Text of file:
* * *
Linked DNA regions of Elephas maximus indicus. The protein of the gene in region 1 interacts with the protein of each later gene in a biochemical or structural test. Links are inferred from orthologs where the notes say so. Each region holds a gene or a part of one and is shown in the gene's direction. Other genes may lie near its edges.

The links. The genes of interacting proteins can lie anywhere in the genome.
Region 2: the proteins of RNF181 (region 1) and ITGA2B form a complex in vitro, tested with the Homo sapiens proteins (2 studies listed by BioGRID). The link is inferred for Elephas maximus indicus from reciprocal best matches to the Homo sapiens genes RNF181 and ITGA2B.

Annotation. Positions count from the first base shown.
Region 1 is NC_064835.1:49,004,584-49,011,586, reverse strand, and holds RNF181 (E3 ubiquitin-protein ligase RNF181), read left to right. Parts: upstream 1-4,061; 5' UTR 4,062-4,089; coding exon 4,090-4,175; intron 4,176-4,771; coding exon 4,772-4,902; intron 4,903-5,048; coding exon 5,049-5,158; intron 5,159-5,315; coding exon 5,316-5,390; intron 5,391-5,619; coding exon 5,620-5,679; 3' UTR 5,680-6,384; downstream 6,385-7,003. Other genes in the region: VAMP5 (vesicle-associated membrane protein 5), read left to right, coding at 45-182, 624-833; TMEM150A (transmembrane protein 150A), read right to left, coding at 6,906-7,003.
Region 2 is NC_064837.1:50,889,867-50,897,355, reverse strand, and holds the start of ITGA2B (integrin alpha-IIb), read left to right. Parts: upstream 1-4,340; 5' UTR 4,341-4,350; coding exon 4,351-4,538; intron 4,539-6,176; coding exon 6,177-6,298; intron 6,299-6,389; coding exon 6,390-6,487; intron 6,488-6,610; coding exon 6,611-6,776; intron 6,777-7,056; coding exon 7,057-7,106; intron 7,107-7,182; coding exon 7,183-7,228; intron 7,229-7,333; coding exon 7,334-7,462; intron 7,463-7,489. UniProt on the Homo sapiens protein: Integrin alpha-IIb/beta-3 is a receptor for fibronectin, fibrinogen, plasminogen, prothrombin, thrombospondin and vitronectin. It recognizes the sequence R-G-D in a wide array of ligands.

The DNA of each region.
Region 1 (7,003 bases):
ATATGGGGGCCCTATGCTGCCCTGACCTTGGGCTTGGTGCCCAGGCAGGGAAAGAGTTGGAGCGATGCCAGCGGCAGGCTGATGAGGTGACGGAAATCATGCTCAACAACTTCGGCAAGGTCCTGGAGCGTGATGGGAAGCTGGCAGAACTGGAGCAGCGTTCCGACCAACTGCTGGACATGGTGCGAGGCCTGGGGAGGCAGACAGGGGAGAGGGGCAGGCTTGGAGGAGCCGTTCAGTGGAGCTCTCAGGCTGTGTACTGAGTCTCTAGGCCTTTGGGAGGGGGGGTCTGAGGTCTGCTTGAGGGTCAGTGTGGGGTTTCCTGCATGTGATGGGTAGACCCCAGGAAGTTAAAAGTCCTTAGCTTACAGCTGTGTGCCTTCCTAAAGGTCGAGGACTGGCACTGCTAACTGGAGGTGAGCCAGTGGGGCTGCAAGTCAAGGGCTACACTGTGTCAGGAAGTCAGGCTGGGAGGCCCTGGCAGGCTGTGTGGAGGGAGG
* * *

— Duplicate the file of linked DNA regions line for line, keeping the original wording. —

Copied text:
Linked DNA regions of Elephas maximus indicus. The protein of the gene in region 1 interacts with the protein of each later gene in a biochemical or structural test. Links are inferred from orthologs where the notes say so. Each region holds a gene or a part of one and is shown in the gene's direction. Other genes may lie near its edges.

The links. The genes of interacting proteins can lie anywhere in the genome.
Region 2: the proteins of RNF181 (region 1) and ITGA2B form a complex in vitro, tested with the Homo sapiens proteins (2 studies listed by BioGRID). The link is inferred for Elephas maximus indicus from reciprocal best matches to the Homo sapiens genes RNF181 and ITGA2B.

Annotation. Positions count from the first base shown.
Region 1 is NC_064835.1:49,004,584-49,011,586, reverse strand, and holds RNF181 (E3 ubiquitin-protein ligase RNF181), read left to right. Parts: upstream 1-4,061; 5' UTR 4,062-4,089; coding exon 4,090-4,175; intron 4,176-4,771; coding exon 4,772-4,902; intron 4,903-5,048; coding exon 5,049-5,158; intron 5,159-5,315; coding exon 5,316-5,390; intron 5,391-5,619; coding exon 5,620-5,679; 3' UTR 5,680-6,384; downstream 6,385-7,003. Other genes in the region: VAMP5 (vesicle-associated membrane protein 5), read left to right, coding at 45-182, 624-833; TMEM150A (transmembrane protein 150A), read right to left, coding at 6,906-7,003.
Region 2 is NC_064837.1:50,889,867-50,897,355, reverse strand, and holds the start of ITGA2B (integrin alpha-IIb), read left to right. Parts: upstream 1-4,340; 5' UTR 4,341-4,350; coding exon 4,351-4,538; intron 4,539-6,176; coding exon 6,177-6,298; intron 6,299-6,389; coding exon 6,390-6,487; intron 6,488-6,610; coding exon 6,611-6,776; intron 6,777-7,056; coding exon 7,057-7,106; intron 7,107-7,182; coding exon 7,183-7,228; intron 7,229-7,333; coding exon 7,334-7,462; intron 7,463-7,489. UniProt on the Homo sapiens protein: Integrin alpha-IIb/beta-3 is a receptor for fibronectin, fibrinogen, plasminogen, prothrombin, thrombospondin and vitronectin. It recognizes the sequence R-G-D in a wide array of ligands.

The DNA of each region.
Region 1 (7,003 bases):
ATATGGGGGCCCTATGCTGCCCTGACCTTGGGCTTGGTGCCCAGGCAGGGAAAGAGTTGGAGCGATGCCAGCGGCAGGCTGATGAGGTGACGGAAATCATGCTCAACAACTTCGGCAAGGTCCTGGAGCGTGATGGGAAGCTGGCAGAACTGGAGCAGCGTTCCGACCAACTGCTGGACATGGTGCGAGGCCTGGGGAGGCAGACAGGGGAGAGGGGCAGGCTTGGAGGAGCCGTTCAGTGGAGCTCTCAGGCTGTGTACTGAGTCTCTAGGCCTTTGGGAGGGGGGGTCTGAGGTCTGCTTGAGGGTCAGTGTGGGGTTTCCTGCATGTGATGGGTAGACCCCAGGAAGTTAAAAGTCCTTAGCTTACAGCTGTGTGCCTTCCTAAAGGTCGAGGACTGGCACTGCTAACTGGAGGTGAGCCAGTGGGGCTGCAAGTCAAGGGCTACACTGTGTCAGGAAGTCAGGCTGGGAGGCCCTGGCAGGCTGTGTGGAGGGAGG